Behind the Mask: The Rise of Leslie Vernon

Jason Voorhees, Michael Myers and Freddy Krueger were so successful in their killing sprees that they were bound to inspire copycats. And sure enough, the town of Glen Echo is about to meet its worst nightmare: Leslie Vernon?

We meet Leslie Vernon (Nathan Baesel) as a 30-year-old, goofy and fun, the kind of guy who plays Xbox and smokes pot and probably made fun of frat boys when he was in college. He says that when he was a kid, the town suspected him of being evil and cast him into a waterfall to perish. Now, 20 years later, he’s an affable, likable guy who happens to be preparing a horrific revenge.

In “Behind the Mask: The Rise of Leslie Vernon,” a razor-sharp deconstruction of slasher films, he is the subject of a documentary being made by a grad student named Taylor (Angela Goethals) and her two cameramen, Todd (Britain Spellings) and Doug (Ben Pace). Leslie has allowed them to follow him in his preparations, and has even granted them unprecedented access on the night he actually embarks on his murderous rampage.

Taylor and the others probably don’t think he’ll really go through with it; they think he’s a nut. But they get a little nervous when he takes them to meet his mentor, Eugene (Scott Wilson), a retired psycho killer from the old days. He admires the work of these young kids like Jason and Freddy, who can kill for years on end and keep coming back from the dead. Why, in his day, a killer would attack one slumber party, wipe everyone out, and that was it! There were no sequels back then.

The first hour of the film is told through the lens of Taylor’s cameramen, documentary-style, as Leslie explains how one goes about setting up a “Friday the 13th”-style massacre. First you gotta create some lore, you see, in the form of an old town legend, and establish a house — maybe the maniac’s childhood home — as a focal point. There’s physical training, too, of course. Leslie does cardio every day, so he can effectively do “that thing of looking like you’re walking while everyone else is running their a**** off.”

Then there’s the matter of victim selection. Every psycho killer focuses on one virginal girl who might be The One — the one who ultimately survives the attack while all her friends are slaughtered. You stalk her a little bit beforehand, make her a little nervous, maybe plant a newspaper story that makes her think her great-uncle was an escaped mental patient, stuff like that.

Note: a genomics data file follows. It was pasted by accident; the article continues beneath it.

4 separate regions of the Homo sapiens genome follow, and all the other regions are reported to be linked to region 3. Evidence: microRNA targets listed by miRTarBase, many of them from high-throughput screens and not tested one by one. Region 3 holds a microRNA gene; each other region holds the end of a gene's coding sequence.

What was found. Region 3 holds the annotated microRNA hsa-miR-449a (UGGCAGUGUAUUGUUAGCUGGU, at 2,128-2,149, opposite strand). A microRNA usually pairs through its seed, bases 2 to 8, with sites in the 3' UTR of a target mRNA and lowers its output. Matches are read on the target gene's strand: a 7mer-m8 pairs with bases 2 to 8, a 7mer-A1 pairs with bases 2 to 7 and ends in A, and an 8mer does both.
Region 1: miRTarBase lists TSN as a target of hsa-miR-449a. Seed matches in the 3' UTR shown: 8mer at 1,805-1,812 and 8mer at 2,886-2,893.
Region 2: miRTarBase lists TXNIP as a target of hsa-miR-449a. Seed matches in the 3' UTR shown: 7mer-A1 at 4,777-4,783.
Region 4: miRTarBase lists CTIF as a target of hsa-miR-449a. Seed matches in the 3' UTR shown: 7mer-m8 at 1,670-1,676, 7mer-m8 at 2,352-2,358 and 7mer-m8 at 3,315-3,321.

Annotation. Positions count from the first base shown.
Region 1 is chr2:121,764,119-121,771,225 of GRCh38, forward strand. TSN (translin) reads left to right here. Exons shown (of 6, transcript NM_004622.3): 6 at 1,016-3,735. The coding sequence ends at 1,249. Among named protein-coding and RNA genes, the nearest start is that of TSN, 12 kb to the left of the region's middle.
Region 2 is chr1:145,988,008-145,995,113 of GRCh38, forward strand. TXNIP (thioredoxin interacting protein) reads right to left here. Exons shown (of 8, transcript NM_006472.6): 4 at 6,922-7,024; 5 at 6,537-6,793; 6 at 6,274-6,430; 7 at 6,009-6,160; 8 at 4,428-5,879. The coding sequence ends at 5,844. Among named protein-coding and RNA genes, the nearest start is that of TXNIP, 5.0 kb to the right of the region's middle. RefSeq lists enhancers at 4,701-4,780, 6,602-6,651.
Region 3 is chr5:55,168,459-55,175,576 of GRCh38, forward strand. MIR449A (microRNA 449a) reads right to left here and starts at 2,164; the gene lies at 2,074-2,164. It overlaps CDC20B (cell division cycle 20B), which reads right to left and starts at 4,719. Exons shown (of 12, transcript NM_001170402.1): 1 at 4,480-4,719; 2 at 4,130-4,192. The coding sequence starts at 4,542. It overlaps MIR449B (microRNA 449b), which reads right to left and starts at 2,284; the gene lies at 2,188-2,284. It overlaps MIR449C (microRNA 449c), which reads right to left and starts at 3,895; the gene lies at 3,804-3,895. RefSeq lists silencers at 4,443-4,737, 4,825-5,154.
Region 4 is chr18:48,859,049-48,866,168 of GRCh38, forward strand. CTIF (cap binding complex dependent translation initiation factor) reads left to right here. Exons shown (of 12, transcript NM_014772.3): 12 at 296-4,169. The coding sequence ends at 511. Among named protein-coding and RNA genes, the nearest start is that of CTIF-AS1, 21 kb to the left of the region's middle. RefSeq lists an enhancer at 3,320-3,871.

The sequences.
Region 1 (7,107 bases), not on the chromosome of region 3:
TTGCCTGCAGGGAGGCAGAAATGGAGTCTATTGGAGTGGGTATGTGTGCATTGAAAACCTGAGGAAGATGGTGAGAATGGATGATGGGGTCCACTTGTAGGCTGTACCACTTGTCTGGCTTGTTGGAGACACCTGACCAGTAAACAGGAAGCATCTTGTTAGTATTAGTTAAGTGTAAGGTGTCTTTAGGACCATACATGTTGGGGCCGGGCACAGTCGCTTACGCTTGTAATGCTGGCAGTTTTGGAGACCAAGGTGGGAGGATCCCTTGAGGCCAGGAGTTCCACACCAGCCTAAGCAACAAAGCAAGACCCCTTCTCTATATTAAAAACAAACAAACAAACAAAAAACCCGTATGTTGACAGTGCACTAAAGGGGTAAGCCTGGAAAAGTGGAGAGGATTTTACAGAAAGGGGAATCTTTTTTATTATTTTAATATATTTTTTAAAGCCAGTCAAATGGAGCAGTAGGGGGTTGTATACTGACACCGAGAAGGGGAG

The genius of “Behind the Mask” is the way it breaks down the elements of movies like “Halloween” and “Nightmare on Elm Street” into logical, practical pieces. Those films are told from the perspective of the victims, of course. By unmasking the killer and showing us his point of view, the logistics of his attacks, the advance preparation required, “Behind the Mask” shows how silly it all is. (How come the victims’ cars won’t start when they try to escape? Because the killer removed the spark plugs, duh. Not so scary anymore, is it?)

And yet there are some decent chills, too, in the film’s last act. Taylor and her crew stop filming, and the movie we’re watching switches from a mockumentary to a traditional style (i.e., where the characters don’t know they’re in a movie). We get to see Leslie’s plan play out as he designed, with some surprises influenced by Taylor’s presence — no longer as an impartial observer with a camera, but as an actual participant.

Writers Scott Glosserman (who also directed) and David J. Stieve have a wonderfully clever idea here, and it’s a treat for fans of slasher movies to see their beloved clichés and plot devices mocked affectionately. Comparable in theme to the “Scream” series, “Behind the Mask” both parodies slasher films and IS a slasher film. As an added treat, it has cameos by Robert “Freddy Krueger” Englund as a psychiatrist determined to stop Leslie (the Donald Pleasence role from the “Halloween” films, basically), and Zelda “the tiny psychic from ‘Poltergeist'” Rubinstein as a creepy librarian. Maybe they just needed the work, but maybe they also saw that “Behind the Mask” was a worthy project, both funny and creepy, just like the best entries in the genre it spoofs.

B+ (1 hr., 30 min.; R, some F-words, a topless lady, brief strong sexuality, a lot of gore.)